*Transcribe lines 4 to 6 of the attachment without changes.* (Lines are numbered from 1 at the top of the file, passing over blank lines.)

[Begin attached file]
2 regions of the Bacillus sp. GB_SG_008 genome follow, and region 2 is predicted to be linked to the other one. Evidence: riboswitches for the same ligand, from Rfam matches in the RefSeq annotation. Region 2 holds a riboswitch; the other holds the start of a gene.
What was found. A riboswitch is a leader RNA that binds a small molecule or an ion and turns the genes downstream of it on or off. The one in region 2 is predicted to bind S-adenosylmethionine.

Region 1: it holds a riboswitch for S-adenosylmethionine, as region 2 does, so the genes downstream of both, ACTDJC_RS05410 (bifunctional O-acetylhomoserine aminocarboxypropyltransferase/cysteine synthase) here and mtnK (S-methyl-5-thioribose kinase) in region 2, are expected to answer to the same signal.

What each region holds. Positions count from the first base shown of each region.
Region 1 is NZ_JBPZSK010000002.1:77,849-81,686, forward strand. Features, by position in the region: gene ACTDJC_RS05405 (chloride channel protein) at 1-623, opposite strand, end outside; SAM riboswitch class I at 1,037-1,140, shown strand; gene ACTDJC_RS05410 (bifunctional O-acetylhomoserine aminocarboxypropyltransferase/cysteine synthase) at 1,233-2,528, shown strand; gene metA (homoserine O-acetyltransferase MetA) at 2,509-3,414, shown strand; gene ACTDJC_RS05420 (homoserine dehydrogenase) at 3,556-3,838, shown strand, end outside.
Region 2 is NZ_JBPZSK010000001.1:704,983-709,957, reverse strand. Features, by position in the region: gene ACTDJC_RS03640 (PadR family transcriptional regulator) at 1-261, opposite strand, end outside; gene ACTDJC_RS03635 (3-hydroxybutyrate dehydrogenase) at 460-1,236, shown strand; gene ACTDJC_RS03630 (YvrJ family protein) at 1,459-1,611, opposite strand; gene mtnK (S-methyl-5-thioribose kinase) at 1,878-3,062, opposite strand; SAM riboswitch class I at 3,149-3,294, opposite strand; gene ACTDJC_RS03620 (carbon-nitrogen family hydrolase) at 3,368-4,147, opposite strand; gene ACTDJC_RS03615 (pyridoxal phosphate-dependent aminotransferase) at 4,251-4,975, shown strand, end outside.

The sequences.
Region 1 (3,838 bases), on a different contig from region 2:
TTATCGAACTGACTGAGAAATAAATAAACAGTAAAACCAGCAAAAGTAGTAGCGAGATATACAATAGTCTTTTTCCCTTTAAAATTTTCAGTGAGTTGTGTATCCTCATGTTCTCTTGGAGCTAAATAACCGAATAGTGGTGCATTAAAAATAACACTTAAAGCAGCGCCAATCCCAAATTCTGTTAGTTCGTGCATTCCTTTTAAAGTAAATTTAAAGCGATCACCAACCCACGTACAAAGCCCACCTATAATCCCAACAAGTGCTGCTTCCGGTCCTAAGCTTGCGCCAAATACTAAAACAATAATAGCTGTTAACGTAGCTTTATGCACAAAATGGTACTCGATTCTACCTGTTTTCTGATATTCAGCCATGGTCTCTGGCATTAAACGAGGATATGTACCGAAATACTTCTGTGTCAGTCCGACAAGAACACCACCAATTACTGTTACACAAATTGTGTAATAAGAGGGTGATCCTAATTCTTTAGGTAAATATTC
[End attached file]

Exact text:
What each region holds. Positions count from the first base shown of each region.
Region 1 is NZ_JBPZSK010000002.1:77,849-81,686, forward strand. Features, by position in the region: gene ACTDJC_RS05405 (chloride channel protein) at 1-623, opposite strand, end outside; SAM riboswitch class I at 1,037-1,140, shown strand; gene ACTDJC_RS05410 (bifunctional O-acetylhomoserine aminocarboxypropyltransferase/cysteine synthase) at 1,233-2,528, shown strand; gene metA (homoserine O-acetyltransferase MetA) at 2,509-3,414, shown strand; gene ACTDJC_RS05420 (homoserine dehydrogenase) at 3,556-3,838, shown strand, end outside.
Region 2 is NZ_JBPZSK010000001.1:704,983-709,957, reverse strand. Features, by position in the region: gene ACTDJC_RS03640 (PadR family transcriptional regulator) at 1-261, opposite strand, end outside; gene ACTDJC_RS03635 (3-hydroxybutyrate dehydrogenase) at 460-1,236, shown strand; gene ACTDJC_RS03630 (YvrJ family protein) at 1,459-1,611, opposite strand; gene mtnK (S-methyl-5-thioribose kinase) at 1,878-3,062, opposite strand; SAM riboswitch class I at 3,149-3,294, opposite strand; gene ACTDJC_RS03620 (carbon-nitrogen family hydrolase) at 3,368-4,147, opposite strand; gene ACTDJC_RS03615 (pyridoxal phosphate-dependent aminotransferase) at 4,251-4,975, shown strand, end outside.